Workers Quit Jobs at a Record Level in November

Workers Quit Jobs at a Record Level in November

The number of times workers quit their jobs reached a fresh high in November while job openings stayed close to record levels, signs the labor market remained tight late last year.

The Labor Department on Tuesday said there were 10.6 million job openings at the end of November, a decrease from 11 million the prior month. The total number of quits reached 4.5 million after slightly falling in October from the previous month. The quits rate was 3%, up from 2.8% the prior month and returning to a record rate last seen in September.

Separately, more recent private-sector job openings analysis showed demand for workers increasing at the end of December. There were 12 million job openings in the U.S. at the end of December, according to estimates from job-search site Indeed.

The figures lag behind private-sector data by about a month and won’t reflect any impact from the Covid-19 surge from the Omicron variant, which started building in December and is creating disruptions in parts of the economy.

“Workers continued to switch jobs in light of the many opportunities the current labor market provides,” said

Nick Bunker,

an economist at Indeed.

“The low-wage sectors directly impacted by the pandemic continued to be the source of much of the elevated quitting,” Mr. Bunker said, adding that he is watching to see the extent to which the conditions continue this year.

U.S. job openings and workers’ willingness to leave positions have remained elevated with an imbalance between openings and available workers. In November, 6.9 million people were unemployed but say they want work, meaning there were roughly two workers for every three openings.

The American workforce is rapidly changing. In August, 4.3 million workers quit their jobs, part of what many are calling “the Great Resignation.” Here’s a look into where the workers are going and why. Photo illustration: Liz Ornitz/WSJ

Employers’ hiring needs and the level of quits started hitting records last spring and have persisted. Labor-force participation—which refers to the working-age population that is either employed or seeking employment—has remained below pre-pandemic levels, at 61.8% in November and well below January 2020’s level of 63.4%.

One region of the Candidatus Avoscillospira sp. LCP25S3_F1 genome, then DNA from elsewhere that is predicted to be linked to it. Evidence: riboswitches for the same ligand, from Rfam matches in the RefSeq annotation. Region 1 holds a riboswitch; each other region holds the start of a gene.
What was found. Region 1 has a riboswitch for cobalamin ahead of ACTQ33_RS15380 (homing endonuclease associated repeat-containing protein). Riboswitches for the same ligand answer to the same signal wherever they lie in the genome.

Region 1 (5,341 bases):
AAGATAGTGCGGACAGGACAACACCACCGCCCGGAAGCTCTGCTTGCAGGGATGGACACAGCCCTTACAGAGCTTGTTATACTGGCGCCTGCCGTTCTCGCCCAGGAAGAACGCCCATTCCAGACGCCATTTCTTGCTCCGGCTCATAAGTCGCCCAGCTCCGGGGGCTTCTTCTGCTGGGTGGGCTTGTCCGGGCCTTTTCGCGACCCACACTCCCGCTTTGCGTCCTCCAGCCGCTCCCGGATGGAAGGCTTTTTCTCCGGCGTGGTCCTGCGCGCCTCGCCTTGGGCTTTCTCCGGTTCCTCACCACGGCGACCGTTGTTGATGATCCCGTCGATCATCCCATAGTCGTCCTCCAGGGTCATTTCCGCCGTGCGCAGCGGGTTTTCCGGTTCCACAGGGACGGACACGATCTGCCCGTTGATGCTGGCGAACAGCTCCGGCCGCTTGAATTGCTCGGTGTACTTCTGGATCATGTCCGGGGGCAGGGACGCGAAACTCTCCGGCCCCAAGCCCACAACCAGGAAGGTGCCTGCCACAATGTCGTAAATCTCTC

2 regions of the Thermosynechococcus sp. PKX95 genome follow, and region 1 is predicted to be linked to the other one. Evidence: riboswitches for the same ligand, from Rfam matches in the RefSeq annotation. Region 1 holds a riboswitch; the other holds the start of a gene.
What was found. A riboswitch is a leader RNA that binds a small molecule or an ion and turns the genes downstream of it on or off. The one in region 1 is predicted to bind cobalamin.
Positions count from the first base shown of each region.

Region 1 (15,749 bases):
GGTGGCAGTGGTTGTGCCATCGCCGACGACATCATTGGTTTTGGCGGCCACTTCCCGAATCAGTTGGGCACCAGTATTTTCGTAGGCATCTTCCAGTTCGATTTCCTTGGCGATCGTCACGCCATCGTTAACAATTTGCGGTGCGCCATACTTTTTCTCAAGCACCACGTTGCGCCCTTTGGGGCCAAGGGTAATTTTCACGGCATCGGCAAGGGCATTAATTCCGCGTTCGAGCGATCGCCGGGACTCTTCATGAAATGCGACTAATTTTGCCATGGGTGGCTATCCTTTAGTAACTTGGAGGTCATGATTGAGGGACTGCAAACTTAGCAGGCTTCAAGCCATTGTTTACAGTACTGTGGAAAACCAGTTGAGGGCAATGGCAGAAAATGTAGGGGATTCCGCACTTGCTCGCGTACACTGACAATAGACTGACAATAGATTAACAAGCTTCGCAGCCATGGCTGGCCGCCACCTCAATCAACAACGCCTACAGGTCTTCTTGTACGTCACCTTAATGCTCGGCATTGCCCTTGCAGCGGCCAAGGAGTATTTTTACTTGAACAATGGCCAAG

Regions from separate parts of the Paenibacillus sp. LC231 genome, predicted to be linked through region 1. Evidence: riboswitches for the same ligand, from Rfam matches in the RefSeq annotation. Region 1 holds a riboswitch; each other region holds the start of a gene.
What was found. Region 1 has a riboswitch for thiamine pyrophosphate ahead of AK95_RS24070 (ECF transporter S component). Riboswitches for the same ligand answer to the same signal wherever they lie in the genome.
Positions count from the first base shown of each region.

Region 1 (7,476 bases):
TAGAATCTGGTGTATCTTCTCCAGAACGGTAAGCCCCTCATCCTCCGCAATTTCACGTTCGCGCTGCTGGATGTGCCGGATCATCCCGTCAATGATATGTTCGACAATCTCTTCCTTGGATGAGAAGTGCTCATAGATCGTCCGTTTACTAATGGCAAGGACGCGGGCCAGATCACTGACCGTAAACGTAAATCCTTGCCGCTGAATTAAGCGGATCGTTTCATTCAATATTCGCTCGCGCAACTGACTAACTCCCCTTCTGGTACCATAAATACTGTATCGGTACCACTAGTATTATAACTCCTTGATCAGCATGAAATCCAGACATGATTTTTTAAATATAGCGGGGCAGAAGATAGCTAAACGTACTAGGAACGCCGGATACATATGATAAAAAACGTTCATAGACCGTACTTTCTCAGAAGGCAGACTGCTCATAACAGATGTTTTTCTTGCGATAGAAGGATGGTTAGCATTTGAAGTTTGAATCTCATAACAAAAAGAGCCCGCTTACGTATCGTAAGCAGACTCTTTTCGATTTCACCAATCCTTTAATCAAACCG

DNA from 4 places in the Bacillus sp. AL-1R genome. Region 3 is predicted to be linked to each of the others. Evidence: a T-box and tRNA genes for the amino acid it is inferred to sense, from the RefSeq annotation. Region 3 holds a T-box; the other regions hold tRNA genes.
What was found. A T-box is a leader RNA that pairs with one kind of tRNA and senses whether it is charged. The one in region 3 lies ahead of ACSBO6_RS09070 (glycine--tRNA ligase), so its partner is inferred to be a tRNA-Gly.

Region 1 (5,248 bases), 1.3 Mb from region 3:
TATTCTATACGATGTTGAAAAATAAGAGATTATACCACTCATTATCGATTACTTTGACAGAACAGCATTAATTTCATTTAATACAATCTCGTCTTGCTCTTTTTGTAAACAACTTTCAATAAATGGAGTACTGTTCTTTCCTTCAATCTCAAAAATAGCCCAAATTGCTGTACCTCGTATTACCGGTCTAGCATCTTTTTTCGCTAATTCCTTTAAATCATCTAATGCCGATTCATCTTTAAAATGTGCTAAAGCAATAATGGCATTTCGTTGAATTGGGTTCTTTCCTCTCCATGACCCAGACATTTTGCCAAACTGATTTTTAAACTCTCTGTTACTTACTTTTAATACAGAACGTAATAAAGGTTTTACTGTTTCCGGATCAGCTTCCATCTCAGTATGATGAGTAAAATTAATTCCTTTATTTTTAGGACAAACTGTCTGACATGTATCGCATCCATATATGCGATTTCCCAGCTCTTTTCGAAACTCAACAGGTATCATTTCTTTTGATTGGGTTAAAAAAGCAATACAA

Angela Jia Kim, owner of Savor Beauty and Spa in New York City, employs 20 people selling skin-care products online and services at two locations. Ms. Kim said she has faced turnover in workers since she rehired staff as the economy improved at the beginning of last year.

“I had maybe two or three just say that they’re moving to Colorado or Arizona,” she said. “They just left with no notice.”

“I think it was the stress. It was stressful because of the new normal. It wasn’t the way we were doing business before because now there are way more sanitation protocols, way more (personal protective equipment). It was just out of their comfort zone,” she said.

Ms. Kim said she also has struggled filling vacancies for both the front desk and for estheticians. “It’s just been really tough to find the right people for the right openings,” she added.

Workers have remained on the sidelines as the pandemic continued. Some workers have retired, while others faced child-care issues or were fearful of Covid-19 in the workplace.

Omicron could dent the labor market if school closures and child-care disruptions in particular limit people’s ability to work, said

Diane Swonk,

chief economist of Grant Thornton.

Some K-12 schools have already changed plans for students returning from the holiday break, either temporarily starting school remotely or canceling classes.

“The biggest thing to watch is participation—if Omicron affects it. That’s what I’m really worried about as we get into January,” Ms. Swonk said.

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Rachel Meadows

Rachel Meadows

Trending topics news writer who enjoys cooking, walking her dog and travel.

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